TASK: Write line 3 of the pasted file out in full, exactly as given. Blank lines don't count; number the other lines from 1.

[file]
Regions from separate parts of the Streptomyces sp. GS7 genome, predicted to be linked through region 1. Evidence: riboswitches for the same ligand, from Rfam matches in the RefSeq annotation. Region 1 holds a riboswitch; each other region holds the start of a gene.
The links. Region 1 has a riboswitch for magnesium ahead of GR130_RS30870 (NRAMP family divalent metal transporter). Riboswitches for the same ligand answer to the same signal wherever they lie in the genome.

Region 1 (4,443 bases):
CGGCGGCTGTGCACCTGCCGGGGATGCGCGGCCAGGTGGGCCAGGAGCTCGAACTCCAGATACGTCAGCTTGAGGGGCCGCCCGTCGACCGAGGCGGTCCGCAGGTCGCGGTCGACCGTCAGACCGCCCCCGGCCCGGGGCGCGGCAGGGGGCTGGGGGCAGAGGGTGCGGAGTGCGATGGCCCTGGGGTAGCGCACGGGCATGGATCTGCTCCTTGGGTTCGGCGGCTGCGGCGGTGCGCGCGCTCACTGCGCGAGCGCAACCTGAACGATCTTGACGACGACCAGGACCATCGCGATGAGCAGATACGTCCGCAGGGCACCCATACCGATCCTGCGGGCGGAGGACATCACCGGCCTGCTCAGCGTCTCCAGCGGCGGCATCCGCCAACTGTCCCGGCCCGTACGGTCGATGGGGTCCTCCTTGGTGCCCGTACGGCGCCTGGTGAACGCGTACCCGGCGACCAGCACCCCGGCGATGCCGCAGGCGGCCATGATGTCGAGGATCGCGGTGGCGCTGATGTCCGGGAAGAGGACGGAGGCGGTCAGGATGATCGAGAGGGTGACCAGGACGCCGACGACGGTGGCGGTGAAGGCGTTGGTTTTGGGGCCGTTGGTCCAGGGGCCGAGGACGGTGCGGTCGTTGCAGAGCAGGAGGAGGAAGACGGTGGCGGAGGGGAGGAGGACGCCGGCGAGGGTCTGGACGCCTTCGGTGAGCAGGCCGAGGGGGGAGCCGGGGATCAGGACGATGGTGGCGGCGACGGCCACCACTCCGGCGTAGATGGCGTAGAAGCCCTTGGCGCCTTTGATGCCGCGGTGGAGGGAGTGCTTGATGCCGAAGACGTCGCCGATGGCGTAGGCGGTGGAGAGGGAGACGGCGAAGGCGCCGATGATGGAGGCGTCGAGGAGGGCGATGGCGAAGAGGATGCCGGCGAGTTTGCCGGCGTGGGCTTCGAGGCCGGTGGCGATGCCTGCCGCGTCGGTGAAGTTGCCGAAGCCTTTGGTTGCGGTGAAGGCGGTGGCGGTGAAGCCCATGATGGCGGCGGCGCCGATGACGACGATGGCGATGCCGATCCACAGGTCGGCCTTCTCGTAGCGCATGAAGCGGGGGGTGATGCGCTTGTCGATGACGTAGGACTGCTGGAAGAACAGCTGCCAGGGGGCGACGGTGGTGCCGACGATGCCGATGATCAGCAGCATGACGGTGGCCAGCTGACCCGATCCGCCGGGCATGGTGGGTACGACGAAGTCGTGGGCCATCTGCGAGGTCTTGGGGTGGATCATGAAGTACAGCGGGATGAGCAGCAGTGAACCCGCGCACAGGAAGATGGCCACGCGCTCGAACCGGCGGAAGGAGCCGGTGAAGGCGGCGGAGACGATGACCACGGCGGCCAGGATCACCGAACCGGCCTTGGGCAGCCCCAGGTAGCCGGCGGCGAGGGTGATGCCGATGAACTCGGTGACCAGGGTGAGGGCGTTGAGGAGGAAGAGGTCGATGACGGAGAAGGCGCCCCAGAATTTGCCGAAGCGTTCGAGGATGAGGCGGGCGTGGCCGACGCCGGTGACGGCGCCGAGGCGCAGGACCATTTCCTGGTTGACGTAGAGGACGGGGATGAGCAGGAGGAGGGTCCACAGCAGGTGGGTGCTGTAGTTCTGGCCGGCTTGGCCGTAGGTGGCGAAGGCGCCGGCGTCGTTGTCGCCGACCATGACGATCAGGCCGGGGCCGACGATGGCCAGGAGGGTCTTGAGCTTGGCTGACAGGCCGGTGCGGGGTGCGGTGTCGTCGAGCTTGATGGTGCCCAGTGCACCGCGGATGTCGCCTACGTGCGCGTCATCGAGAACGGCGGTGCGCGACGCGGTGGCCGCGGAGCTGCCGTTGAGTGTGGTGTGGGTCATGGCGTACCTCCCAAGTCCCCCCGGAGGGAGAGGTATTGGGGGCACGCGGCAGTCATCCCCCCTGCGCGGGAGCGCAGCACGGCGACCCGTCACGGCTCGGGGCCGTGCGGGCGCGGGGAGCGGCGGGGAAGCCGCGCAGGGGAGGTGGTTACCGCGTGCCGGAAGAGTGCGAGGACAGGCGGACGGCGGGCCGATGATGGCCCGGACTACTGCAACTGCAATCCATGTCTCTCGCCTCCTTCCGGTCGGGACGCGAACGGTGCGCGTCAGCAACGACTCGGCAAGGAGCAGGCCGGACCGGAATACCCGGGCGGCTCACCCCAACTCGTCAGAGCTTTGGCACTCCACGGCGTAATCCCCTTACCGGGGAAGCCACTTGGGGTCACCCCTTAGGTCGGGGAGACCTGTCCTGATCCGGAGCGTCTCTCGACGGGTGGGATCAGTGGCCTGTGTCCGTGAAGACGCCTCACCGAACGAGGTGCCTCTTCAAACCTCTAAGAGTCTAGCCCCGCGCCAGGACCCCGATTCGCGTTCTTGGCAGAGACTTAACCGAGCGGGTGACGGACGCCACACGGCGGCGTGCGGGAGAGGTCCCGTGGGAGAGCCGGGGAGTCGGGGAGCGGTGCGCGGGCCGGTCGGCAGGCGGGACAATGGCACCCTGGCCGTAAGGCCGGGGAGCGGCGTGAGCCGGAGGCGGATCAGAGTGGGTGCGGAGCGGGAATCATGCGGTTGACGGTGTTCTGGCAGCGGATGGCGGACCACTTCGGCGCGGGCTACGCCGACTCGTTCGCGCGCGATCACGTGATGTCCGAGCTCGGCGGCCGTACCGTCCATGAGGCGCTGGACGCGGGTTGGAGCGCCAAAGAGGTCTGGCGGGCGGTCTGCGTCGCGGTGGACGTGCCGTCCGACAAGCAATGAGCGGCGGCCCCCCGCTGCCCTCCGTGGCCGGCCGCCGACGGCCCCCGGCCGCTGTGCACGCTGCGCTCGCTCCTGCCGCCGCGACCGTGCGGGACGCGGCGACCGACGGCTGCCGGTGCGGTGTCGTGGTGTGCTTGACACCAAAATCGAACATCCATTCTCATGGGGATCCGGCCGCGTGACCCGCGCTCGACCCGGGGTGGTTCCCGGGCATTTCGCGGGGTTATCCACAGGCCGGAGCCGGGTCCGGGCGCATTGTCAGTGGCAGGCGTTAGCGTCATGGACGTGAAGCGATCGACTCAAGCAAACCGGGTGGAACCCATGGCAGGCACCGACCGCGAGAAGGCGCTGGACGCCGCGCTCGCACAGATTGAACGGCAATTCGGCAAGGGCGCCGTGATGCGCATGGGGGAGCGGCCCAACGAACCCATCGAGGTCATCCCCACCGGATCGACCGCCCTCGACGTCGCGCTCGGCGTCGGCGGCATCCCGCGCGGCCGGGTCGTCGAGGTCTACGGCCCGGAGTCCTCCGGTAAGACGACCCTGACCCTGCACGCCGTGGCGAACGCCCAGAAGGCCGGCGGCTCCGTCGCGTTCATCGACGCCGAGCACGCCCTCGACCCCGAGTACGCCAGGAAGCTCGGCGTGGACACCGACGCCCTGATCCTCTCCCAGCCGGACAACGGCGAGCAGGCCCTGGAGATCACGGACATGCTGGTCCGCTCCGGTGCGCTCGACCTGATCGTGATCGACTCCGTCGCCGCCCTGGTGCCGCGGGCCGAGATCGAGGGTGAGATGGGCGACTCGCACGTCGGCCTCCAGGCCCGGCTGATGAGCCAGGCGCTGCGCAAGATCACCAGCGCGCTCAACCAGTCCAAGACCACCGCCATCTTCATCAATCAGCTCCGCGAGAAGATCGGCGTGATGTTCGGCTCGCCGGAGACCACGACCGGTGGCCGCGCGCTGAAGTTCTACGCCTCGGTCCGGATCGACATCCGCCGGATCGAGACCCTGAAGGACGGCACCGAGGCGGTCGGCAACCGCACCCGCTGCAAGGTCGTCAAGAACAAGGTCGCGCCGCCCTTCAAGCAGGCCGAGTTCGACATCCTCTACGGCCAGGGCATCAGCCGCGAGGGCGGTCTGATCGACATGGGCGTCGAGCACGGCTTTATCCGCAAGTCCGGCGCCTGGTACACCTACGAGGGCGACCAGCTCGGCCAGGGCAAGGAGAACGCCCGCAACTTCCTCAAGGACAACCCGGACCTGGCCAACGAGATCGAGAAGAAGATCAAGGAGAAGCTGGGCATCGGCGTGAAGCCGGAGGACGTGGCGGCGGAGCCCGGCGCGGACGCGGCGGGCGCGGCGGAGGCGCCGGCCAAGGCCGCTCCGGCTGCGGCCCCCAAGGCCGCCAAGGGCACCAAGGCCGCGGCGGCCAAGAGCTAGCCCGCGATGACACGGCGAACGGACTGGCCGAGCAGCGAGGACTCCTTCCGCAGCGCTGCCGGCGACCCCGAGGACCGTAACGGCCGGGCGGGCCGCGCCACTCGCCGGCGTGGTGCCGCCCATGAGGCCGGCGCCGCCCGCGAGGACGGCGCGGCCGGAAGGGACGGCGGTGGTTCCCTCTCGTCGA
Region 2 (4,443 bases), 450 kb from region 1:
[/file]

Region 1 (4,443 bases):